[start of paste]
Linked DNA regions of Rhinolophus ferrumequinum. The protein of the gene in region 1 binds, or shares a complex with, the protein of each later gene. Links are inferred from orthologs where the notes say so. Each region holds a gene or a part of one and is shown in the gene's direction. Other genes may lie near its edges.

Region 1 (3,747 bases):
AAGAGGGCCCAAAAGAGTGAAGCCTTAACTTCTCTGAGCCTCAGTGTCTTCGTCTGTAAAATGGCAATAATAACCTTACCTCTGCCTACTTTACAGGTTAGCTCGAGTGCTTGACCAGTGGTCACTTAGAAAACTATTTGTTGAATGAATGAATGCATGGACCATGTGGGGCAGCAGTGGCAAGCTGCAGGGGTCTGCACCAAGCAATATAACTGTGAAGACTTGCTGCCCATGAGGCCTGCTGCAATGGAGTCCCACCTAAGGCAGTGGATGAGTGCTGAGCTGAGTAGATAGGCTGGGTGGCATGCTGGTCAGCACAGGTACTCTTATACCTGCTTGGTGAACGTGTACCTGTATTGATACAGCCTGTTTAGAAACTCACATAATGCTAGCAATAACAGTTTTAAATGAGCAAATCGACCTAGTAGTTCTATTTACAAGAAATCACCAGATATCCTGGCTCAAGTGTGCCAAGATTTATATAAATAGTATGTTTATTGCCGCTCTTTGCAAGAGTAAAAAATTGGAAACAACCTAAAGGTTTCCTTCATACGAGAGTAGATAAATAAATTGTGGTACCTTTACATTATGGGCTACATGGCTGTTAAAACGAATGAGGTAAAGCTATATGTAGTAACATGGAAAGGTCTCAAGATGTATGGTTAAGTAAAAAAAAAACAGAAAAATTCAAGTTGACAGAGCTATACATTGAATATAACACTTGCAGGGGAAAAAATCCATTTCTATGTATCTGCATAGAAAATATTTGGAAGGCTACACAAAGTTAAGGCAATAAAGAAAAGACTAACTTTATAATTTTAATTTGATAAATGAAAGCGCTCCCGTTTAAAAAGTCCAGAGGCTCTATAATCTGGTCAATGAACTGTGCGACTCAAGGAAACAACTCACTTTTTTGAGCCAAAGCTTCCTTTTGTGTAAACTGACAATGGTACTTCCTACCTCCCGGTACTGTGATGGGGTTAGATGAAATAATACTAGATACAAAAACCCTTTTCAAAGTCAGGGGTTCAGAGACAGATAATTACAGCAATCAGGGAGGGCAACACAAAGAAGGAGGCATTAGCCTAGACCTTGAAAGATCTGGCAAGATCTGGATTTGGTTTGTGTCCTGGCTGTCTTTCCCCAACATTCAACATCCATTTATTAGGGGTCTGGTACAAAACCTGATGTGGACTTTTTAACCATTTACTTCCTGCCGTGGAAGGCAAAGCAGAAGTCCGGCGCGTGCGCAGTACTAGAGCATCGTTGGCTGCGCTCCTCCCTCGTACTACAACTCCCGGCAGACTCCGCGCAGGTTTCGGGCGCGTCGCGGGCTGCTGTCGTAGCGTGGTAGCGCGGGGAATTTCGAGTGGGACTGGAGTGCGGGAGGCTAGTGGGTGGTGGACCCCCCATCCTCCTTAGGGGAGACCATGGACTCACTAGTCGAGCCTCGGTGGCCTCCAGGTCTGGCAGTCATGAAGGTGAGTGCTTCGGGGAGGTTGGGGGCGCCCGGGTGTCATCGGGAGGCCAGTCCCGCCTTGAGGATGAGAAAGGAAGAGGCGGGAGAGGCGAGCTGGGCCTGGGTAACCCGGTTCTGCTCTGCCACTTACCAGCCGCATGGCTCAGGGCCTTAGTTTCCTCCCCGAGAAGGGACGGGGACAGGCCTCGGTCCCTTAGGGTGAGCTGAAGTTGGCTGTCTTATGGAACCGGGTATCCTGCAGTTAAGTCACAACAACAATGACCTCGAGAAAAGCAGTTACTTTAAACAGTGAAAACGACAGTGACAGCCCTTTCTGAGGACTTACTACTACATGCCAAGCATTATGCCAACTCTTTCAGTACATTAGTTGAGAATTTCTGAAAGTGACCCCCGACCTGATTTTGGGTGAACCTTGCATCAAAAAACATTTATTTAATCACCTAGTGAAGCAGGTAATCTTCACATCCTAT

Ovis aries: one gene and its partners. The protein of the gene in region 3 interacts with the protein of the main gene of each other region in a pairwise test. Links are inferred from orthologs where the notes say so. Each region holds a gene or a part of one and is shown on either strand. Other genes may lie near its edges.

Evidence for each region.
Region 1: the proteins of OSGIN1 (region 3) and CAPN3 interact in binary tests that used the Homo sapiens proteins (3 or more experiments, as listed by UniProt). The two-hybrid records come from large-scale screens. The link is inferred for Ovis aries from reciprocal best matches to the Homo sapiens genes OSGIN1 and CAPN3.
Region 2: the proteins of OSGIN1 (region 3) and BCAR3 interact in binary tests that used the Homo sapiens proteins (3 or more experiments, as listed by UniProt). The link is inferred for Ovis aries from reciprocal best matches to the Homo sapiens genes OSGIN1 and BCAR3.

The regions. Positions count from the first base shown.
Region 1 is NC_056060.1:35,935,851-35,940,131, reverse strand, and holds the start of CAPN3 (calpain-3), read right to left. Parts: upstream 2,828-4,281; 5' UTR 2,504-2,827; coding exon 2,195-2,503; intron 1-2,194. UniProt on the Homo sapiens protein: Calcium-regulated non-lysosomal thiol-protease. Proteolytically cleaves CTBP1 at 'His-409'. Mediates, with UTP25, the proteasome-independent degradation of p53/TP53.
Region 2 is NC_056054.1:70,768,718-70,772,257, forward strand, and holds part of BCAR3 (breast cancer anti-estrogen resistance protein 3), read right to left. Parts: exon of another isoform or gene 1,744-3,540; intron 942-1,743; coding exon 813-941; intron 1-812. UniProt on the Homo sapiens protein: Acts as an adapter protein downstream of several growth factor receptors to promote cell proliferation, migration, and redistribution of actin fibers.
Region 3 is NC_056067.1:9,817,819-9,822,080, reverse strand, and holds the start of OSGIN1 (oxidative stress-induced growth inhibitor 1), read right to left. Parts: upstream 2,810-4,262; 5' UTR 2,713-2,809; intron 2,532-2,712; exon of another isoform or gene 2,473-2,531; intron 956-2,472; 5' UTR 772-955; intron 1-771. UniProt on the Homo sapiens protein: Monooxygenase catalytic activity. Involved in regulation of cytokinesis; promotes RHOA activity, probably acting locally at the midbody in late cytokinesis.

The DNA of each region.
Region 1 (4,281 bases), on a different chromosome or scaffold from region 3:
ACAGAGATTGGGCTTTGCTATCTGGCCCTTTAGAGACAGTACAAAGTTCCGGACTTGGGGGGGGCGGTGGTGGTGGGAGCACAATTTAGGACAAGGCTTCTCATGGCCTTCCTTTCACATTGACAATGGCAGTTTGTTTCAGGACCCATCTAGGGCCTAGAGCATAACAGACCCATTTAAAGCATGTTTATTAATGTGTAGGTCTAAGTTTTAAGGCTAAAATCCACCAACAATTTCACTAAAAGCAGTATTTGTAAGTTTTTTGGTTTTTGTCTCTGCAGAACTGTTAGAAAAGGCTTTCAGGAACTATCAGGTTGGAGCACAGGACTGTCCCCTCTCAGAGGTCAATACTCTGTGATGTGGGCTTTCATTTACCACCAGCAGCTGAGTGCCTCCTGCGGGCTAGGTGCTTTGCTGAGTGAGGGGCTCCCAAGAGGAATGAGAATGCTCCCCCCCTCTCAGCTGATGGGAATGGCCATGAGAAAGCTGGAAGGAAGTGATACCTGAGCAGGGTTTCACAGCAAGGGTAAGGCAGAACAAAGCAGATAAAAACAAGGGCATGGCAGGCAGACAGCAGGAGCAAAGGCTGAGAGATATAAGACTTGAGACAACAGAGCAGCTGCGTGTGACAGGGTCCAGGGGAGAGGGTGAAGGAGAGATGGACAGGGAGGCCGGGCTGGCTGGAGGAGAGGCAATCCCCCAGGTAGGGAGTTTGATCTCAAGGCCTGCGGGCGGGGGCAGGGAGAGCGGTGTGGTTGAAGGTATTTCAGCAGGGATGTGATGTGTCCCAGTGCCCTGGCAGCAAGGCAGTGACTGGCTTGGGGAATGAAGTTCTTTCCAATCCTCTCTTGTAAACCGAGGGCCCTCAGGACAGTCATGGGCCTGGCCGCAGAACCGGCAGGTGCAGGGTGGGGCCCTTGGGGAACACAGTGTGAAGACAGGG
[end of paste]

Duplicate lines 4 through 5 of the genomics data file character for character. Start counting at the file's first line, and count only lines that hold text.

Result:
Ovis aries: one gene and its partners. The protein of the gene in region 3 interacts with the protein of the main gene of each other region in a pairwise test. Links are inferred from orthologs where the notes say so. Each region holds a gene or a part of one and is shown on either strand. Other genes may lie near its edges.

Evidence for each region.